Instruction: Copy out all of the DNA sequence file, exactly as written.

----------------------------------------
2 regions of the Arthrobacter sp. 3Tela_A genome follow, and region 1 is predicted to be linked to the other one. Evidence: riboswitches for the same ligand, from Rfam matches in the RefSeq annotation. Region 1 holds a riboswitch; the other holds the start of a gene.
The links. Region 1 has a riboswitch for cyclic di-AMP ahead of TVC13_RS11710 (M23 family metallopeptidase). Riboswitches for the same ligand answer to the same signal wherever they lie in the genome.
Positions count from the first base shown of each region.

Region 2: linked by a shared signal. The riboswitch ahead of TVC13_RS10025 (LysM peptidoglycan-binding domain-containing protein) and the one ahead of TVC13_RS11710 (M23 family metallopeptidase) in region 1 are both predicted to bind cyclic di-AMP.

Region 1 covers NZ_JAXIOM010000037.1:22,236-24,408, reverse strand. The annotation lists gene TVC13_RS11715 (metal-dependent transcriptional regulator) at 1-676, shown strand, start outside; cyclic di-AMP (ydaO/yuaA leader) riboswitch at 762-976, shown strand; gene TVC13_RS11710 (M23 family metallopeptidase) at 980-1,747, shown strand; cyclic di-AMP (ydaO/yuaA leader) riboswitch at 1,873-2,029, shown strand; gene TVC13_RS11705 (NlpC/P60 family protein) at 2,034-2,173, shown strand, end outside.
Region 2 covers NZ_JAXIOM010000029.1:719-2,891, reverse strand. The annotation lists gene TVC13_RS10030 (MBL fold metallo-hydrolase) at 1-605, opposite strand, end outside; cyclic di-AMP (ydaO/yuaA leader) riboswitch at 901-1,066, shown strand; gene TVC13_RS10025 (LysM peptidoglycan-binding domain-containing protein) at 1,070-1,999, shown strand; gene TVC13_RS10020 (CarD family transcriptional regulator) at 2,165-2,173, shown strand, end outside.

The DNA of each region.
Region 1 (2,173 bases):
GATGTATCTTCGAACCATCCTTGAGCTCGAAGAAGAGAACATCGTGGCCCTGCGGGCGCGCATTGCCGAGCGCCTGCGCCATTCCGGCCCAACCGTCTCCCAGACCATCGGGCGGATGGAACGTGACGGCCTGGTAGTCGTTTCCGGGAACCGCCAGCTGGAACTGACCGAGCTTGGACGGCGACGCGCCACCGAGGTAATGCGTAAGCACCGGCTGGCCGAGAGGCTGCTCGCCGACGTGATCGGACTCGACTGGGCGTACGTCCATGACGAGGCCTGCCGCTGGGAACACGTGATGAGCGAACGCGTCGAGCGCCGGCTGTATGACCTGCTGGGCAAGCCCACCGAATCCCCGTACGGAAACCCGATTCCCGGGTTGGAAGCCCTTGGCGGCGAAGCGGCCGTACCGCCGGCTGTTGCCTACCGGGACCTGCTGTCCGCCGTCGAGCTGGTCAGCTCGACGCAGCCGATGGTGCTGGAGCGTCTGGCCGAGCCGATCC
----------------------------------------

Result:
2 regions of the Arthrobacter sp. 3Tela_A genome follow, and region 1 is predicted to be linked to the other one. Evidence: riboswitches for the same ligand, from Rfam matches in the RefSeq annotation. Region 1 holds a riboswitch; the other holds the start of a gene.
The links. Region 1 has a riboswitch for cyclic di-AMP ahead of TVC13_RS11710 (M23 family metallopeptidase). Riboswitches for the same ligand answer to the same signal wherever they lie in the genome.
Positions count from the first base shown of each region.

Region 2: linked by a shared signal. The riboswitch ahead of TVC13_RS10025 (LysM peptidoglycan-binding domain-containing protein) and the one ahead of TVC13_RS11710 (M23 family metallopeptidase) in region 1 are both predicted to bind cyclic di-AMP.

Region 1 covers NZ_JAXIOM010000037.1:22,236-24,408, reverse strand. The annotation lists gene TVC13_RS11715 (metal-dependent transcriptional regulator) at 1-676, shown strand, start outside; cyclic di-AMP (ydaO/yuaA leader) riboswitch at 762-976, shown strand; gene TVC13_RS11710 (M23 family metallopeptidase) at 980-1,747, shown strand; cyclic di-AMP (ydaO/yuaA leader) riboswitch at 1,873-2,029, shown strand; gene TVC13_RS11705 (NlpC/P60 family protein) at 2,034-2,173, shown strand, end outside.
Region 2 covers NZ_JAXIOM010000029.1:719-2,891, reverse strand. The annotation lists gene TVC13_RS10030 (MBL fold metallo-hydrolase) at 1-605, opposite strand, end outside; cyclic di-AMP (ydaO/yuaA leader) riboswitch at 901-1,066, shown strand; gene TVC13_RS10025 (LysM peptidoglycan-binding domain-containing protein) at 1,070-1,999, shown strand; gene TVC13_RS10020 (CarD family transcriptional regulator) at 2,165-2,173, shown strand, end outside.

The DNA of each region.
Region 1 (2,173 bases):
GATGTATCTTCGAACCATCCTTGAGCTCGAAGAAGAGAACATCGTGGCCCTGCGGGCGCGCATTGCCGAGCGCCTGCGCCATTCCGGCCCAACCGTCTCCCAGACCATCGGGCGGATGGAACGTGACGGCCTGGTAGTCGTTTCCGGGAACCGCCAGCTGGAACTGACCGAGCTTGGACGGCGACGCGCCACCGAGGTAATGCGTAAGCACCGGCTGGCCGAGAGGCTGCTCGCCGACGTGATCGGACTCGACTGGGCGTACGTCCATGACGAGGCCTGCCGCTGGGAACACGTGATGAGCGAACGCGTCGAGCGCCGGCTGTATGACCTGCTGGGCAAGCCCACCGAATCCCCGTACGGAAACCCGATTCCCGGGTTGGAAGCCCTTGGCGGCGAAGCGGCCGTACCGCCGGCTGTTGCCTACCGGGACCTGCTGTCCGCCGTCGAGCTGGTCAGCTCGACGCAGCCGATGGTGCTGGAGCGTCTGGCCGAGCCGATCC